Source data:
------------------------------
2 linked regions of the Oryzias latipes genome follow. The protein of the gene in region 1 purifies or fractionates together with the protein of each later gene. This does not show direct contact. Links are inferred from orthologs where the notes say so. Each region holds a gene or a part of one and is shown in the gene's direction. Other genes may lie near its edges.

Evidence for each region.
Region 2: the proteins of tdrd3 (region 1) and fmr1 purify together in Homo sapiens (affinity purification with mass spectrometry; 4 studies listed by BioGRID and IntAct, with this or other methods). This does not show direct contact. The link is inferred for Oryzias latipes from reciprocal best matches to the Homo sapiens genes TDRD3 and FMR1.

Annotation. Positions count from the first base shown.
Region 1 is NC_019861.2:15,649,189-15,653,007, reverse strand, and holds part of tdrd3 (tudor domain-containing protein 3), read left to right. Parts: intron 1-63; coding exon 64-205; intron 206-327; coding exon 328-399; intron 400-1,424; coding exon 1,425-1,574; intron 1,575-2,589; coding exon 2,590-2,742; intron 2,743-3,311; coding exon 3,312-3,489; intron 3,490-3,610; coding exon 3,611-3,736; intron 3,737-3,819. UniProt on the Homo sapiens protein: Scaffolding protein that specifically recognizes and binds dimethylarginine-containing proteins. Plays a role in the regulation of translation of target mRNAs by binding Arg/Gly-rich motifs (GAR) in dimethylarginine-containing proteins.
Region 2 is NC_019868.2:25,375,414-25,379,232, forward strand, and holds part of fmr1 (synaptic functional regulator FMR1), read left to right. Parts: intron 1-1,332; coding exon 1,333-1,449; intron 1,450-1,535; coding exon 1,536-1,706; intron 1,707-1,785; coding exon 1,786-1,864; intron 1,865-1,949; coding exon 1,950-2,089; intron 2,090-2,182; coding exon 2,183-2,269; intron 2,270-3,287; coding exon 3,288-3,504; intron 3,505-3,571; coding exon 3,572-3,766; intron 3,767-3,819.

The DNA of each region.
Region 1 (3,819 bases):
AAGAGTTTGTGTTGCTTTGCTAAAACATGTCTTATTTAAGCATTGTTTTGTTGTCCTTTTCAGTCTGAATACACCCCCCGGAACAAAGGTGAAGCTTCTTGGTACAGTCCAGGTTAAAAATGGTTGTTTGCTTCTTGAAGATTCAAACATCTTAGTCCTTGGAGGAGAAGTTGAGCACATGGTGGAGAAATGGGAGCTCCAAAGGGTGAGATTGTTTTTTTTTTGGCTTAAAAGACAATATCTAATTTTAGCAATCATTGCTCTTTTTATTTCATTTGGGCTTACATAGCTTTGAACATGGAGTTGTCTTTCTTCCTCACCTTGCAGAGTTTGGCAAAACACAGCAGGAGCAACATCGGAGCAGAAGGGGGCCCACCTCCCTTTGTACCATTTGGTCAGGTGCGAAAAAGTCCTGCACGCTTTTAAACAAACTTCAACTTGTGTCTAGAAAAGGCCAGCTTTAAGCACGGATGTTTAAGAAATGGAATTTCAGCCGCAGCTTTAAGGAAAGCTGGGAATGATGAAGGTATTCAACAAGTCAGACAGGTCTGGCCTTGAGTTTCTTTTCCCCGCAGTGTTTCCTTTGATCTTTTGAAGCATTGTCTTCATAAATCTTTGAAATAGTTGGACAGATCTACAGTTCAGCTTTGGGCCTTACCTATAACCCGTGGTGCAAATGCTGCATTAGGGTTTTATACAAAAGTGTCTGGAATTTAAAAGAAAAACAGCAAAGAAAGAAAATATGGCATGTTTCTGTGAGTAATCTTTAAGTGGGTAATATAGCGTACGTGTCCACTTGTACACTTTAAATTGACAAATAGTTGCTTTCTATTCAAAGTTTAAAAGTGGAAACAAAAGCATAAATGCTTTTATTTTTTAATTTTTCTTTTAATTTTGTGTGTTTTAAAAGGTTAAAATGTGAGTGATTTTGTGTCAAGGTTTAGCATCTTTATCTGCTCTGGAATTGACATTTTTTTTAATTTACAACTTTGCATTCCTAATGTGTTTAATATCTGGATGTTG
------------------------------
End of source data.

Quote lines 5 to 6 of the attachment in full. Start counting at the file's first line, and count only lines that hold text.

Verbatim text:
Region 1 is NC_019861.2:15,649,189-15,653,007, reverse strand, and holds part of tdrd3 (tudor domain-containing protein 3), read left to right. Parts: intron 1-63; coding exon 64-205; intron 206-327; coding exon 328-399; intron 400-1,424; coding exon 1,425-1,574; intron 1,575-2,589; coding exon 2,590-2,742; intron 2,743-3,311; coding exon 3,312-3,489; intron 3,490-3,610; coding exon 3,611-3,736; intron 3,737-3,819. UniProt on the Homo sapiens protein: Scaffolding protein that specifically recognizes and binds dimethylarginine-containing proteins. Plays a role in the regulation of translation of target mRNAs by binding Arg/Gly-rich motifs (GAR) in dimethylarginine-containing proteins.
Region 2 is NC_019868.2:25,375,414-25,379,232, forward strand, and holds part of fmr1 (synaptic functional regulator FMR1), read left to right. Parts: intron 1-1,332; coding exon 1,333-1,449; intron 1,450-1,535; coding exon 1,536-1,706; intron 1,707-1,785; coding exon 1,786-1,864; intron 1,865-1,949; coding exon 1,950-2,089; intron 2,090-2,182; coding exon 2,183-2,269; intron 2,270-3,287; coding exon 3,288-3,504; intron 3,505-3,571; coding exon 3,572-3,766; intron 3,767-3,819.